December 27, 2012

FILM OF THE WEEK: Tabu

by Vadim Rizov

Tabu

Miguel Gomes' third feature Tabu is as different from his first two (as yet, he has no recurring stylistic tics) as it is from any other film this year. What it shares with 2004's severely patience-testing The Face You Deserve (which prompted one interviewer to ask, verbatim, "what the fuck") and 2008's delightful Our Beloved Month of August is severe structural separation. The Face You Deserve morphs into a different movie after 20 minutes, while August playfully/evasively morphs from a quasi-documentary about itself to an overtly staged narrative halfway through.

The division in Tabu is less porous and more pointed. First, a prologue (narrated by Gomes) about a colonial expedition instigated "by order of the king and Bible," headed by a pith-hatted explorer. "Taciturn and melancholy, the sad figure wanders," Gomes intones in deadpan over images of the stone-faced explorer and his native bearers, a scene pitched somewhere between genuine pathos and parodic pastiche. The scene shifts to present-day Lisbon in late December. The first half's focus is the equally taciturn and melancholic Pilar (Teresa Madruga), on a mission to amend the sins of her national predecessors and the world in general. A lonely middle-aged activist, Pilar fills her time attending ineffectual demonstrations where the crowds yell "Shame on you" at seemingly empty government buildings and applaud themselves after completing a minute-long moment of silence.

Tabu

Agitated by her inability to change the world, Pilar is even more concerned about next-door neighbor Aurora (Laura Soveral), whose dementia worsens daily. Aurora is convinced her black caretaker Santa (Isabel Cardoso) is a devil-worshipping fiend sent to torment and kill her (a la the Church Lady, Santa equals Satan). "We should do something," Pilar tells Santa in concern. "Madam, I do as I am told," Santa replies, speaking in reference to Aurora's daughter who pays her bills, but also to her larger dispossessed situation. In this first half, Gomes does for Lisbon what Kleber Mendonça Filho did for Recife, Brazil in his recent Neighboring Sounds: identify systematic economic inequality and racial tension on a (literally) black-and-white basis, lurking within huge blocks of anonymous residential towers.

"She had a farm in Africa," Aurora's former lover Gian Luca Ventura (played in his youth by Carloto Cotta) intones, a parodic echo of Out of Africa (a deliberate invocation Gomes qualified in a recent interview by saying "not that I'm very interested in that film"). Throughout the first half, subliminal cues pave the way for the second half's relocation into the past. Vines hang from the ceiling of Aurora's apartment and trees populate her ex-lover's retirement home: the second half—a flashback narration of Aurora's African youth—is set up in a mall whose food court looks like a particularly humid forest hothouse. The steam rising from Santa's ironing board rhymes with steam rising from washing done by Aurora's laborers; past and present are visually connected, even before the narrative makes clear why.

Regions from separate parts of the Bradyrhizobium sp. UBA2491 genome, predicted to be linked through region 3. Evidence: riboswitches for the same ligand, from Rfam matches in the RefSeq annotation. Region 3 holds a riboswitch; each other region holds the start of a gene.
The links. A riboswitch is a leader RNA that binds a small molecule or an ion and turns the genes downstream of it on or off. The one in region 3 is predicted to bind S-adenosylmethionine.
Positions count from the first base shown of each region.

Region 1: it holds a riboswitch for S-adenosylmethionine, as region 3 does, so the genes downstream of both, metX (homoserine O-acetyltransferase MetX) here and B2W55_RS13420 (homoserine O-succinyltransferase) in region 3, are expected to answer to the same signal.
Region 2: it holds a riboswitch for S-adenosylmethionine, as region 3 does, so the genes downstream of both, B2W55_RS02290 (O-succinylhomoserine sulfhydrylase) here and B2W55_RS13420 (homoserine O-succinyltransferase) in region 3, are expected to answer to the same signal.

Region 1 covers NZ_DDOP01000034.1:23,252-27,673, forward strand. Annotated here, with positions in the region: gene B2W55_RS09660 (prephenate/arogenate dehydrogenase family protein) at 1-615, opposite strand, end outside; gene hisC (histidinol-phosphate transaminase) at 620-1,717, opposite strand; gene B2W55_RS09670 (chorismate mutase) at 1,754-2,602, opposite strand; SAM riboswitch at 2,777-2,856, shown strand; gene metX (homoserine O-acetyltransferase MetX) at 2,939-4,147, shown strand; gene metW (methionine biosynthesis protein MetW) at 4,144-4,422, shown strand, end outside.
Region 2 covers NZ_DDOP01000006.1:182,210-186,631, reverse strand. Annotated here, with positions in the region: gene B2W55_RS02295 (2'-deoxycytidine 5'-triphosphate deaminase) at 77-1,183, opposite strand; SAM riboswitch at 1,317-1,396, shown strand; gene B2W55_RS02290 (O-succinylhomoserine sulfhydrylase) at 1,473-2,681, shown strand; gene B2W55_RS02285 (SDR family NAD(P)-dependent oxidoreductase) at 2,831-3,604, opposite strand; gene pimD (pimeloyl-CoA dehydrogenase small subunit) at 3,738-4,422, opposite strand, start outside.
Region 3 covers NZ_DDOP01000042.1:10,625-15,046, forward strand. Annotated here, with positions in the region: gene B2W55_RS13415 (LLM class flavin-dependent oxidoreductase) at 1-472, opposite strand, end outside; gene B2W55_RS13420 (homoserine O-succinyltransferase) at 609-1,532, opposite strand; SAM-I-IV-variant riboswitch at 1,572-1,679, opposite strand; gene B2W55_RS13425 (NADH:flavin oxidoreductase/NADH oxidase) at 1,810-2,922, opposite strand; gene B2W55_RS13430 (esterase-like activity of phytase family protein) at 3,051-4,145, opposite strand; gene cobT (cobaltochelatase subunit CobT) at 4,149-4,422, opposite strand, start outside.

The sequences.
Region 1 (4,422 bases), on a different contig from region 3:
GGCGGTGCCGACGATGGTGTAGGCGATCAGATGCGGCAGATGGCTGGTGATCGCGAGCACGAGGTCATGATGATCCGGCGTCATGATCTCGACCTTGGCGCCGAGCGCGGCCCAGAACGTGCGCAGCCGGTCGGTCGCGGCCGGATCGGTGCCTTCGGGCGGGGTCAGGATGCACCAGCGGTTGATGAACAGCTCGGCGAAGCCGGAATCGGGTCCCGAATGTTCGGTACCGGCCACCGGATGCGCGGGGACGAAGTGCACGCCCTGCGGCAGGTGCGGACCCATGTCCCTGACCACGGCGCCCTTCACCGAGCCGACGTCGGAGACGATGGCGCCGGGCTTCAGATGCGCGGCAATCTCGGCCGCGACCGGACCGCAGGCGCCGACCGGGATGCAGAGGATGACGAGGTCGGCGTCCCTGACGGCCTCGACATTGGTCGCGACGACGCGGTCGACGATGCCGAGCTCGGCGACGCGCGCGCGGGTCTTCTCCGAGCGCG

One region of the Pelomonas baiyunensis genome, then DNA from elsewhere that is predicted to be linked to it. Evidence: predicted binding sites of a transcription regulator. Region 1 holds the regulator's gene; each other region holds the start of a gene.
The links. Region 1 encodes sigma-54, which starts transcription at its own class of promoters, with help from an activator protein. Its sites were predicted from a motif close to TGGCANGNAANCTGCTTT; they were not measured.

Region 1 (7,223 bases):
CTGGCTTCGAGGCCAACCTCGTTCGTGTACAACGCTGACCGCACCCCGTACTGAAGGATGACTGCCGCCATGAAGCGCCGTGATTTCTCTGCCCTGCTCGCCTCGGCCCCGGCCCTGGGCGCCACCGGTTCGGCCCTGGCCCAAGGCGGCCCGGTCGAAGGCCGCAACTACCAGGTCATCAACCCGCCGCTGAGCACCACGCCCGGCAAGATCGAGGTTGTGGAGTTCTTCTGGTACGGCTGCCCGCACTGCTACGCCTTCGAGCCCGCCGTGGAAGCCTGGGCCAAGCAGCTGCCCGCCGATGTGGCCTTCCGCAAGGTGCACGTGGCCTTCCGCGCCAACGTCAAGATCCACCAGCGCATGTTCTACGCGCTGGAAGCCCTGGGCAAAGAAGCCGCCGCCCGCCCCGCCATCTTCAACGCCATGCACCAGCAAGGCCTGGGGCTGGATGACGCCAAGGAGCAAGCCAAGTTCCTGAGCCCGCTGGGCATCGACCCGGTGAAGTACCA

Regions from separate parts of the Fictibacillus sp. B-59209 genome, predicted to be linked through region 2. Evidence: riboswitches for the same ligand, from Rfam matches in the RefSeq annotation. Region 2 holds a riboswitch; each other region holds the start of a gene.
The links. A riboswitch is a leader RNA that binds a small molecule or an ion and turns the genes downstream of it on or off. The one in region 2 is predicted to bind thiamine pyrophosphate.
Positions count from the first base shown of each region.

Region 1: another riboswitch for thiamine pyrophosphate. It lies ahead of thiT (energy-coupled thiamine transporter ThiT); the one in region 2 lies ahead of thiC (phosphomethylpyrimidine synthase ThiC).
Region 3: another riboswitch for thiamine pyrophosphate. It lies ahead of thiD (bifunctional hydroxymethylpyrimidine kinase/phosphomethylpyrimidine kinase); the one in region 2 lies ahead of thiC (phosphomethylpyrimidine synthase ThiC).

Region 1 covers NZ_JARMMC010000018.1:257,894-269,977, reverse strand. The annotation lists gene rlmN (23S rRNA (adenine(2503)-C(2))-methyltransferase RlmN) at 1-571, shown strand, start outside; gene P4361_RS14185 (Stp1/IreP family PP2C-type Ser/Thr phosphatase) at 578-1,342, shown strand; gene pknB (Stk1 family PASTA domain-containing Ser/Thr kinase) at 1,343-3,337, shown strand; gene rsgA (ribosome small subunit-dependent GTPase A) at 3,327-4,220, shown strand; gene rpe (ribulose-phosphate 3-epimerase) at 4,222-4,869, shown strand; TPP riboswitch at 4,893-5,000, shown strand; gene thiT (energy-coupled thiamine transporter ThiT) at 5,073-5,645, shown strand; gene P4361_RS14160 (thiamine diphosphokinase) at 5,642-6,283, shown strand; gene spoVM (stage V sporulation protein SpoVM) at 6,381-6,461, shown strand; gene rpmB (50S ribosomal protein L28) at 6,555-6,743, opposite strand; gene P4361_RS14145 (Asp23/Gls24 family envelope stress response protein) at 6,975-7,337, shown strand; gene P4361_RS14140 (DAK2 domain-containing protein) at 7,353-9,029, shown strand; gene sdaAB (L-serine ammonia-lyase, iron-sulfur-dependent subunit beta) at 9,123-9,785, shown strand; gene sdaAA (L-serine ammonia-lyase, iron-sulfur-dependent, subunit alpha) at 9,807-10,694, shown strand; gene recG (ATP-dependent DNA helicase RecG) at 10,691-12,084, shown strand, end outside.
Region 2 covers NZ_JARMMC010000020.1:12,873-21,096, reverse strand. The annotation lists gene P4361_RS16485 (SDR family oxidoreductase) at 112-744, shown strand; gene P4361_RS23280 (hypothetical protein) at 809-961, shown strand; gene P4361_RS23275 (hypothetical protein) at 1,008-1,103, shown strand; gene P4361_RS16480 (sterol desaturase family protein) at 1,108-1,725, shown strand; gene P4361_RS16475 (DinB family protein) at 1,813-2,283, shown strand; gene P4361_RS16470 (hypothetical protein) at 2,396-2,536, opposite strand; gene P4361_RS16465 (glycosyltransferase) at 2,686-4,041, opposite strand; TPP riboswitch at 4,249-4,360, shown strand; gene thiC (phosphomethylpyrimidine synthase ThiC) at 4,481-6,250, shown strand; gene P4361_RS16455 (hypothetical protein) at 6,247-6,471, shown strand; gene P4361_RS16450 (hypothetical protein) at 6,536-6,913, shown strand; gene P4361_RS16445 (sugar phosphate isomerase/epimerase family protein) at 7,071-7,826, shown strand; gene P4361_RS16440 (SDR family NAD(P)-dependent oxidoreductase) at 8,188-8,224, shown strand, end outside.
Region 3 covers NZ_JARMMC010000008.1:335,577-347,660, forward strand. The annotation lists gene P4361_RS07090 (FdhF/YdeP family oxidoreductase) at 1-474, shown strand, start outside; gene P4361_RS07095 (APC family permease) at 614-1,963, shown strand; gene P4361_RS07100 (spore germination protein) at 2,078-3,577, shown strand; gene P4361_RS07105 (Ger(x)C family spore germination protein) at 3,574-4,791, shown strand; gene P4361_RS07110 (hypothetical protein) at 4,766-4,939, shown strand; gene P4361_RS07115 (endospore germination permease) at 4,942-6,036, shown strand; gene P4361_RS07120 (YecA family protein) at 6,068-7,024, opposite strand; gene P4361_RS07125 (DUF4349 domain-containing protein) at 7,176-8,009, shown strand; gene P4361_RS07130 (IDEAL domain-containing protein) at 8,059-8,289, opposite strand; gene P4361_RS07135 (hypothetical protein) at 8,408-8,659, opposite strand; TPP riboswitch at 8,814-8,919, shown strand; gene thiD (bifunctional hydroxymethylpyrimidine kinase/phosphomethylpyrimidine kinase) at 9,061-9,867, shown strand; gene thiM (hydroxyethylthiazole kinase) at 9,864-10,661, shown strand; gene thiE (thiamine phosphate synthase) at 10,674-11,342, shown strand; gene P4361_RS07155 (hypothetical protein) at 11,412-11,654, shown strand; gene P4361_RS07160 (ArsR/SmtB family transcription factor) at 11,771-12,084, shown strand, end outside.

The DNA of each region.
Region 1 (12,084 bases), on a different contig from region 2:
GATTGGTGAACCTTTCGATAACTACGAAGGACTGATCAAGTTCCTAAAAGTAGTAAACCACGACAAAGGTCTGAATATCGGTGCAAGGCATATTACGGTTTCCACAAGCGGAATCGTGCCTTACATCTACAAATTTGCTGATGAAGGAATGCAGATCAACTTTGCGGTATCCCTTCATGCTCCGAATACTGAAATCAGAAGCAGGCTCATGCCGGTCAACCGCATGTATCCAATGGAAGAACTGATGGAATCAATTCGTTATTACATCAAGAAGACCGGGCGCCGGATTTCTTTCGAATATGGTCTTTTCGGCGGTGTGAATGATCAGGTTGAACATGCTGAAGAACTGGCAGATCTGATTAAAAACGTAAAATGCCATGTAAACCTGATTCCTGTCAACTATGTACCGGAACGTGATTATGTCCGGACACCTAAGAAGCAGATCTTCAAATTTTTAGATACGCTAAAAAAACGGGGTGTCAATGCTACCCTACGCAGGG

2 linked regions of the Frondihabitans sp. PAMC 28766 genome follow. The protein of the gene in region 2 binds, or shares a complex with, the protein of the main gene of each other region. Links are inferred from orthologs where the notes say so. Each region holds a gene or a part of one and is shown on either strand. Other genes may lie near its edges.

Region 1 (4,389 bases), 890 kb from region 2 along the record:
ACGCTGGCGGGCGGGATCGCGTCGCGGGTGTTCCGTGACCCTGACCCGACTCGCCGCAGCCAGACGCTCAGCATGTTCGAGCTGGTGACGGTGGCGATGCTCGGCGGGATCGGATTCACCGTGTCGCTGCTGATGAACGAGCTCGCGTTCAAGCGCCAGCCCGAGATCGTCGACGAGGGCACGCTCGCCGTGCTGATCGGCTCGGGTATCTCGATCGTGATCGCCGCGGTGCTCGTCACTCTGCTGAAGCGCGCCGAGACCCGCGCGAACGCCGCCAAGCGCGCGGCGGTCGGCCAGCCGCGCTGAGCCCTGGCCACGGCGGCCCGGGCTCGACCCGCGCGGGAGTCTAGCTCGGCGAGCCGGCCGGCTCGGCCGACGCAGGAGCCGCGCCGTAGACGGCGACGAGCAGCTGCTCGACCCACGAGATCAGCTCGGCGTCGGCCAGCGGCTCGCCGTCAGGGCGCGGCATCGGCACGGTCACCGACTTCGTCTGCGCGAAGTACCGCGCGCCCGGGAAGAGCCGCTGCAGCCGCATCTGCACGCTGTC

Tabu

In the second half of the film, the black-and-white, Academy ratio of the first half (which might initially appear to be a strong but somewhat arbitrary decision) suddenly makes sense as a frame for a silent movie, one set roughly 40 years after that medium's demise. It's both a double anachronism and present-day reclamation of lost techniques (with foley'd ambient sound, narration and music). By making use of silent cinema's ability to bring greater power to the expressive close-up, Tabu is an argument for the cinephilic necessity of watching older films and rediscovering lost techniques. "I think that there is the sensation of a whole bunch of films in my work, but I hope it’s not a cinema of quotes, of always quoting a certain film," Gomes has said. "I tend to make films that have the sensation of other films." There's a sense of dimly remembered '30s and '40s colonial outpost dramas in which the white man is courageous and the natives are restless, many programmers mashed up into one platonic whole.

The film is as beautiful as it is polemical: Gomes' exceedingly clever structure makes it impossible to separate politics and aesthetics. The point is that existence in any historical moment doesn't allow the luxury of opting out, even by choosing not to participate in certain acts. The story of Aurora and Gian Luca's affair takes place against the backdrop of excitable colonists getting out their guns to quash rebellion. In voiceover, Gian Luca explains that he and his lover were "indifferent to the fate of the empire," viewing the turmoil as excuse and cover to conduct their affair. But indifference is not the same as a lack of complicity, and Tabu's ingenious denouement demonstrates the impossibility of being truly non-political.



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Posted by ahillis at December 27, 2012 8:41 AM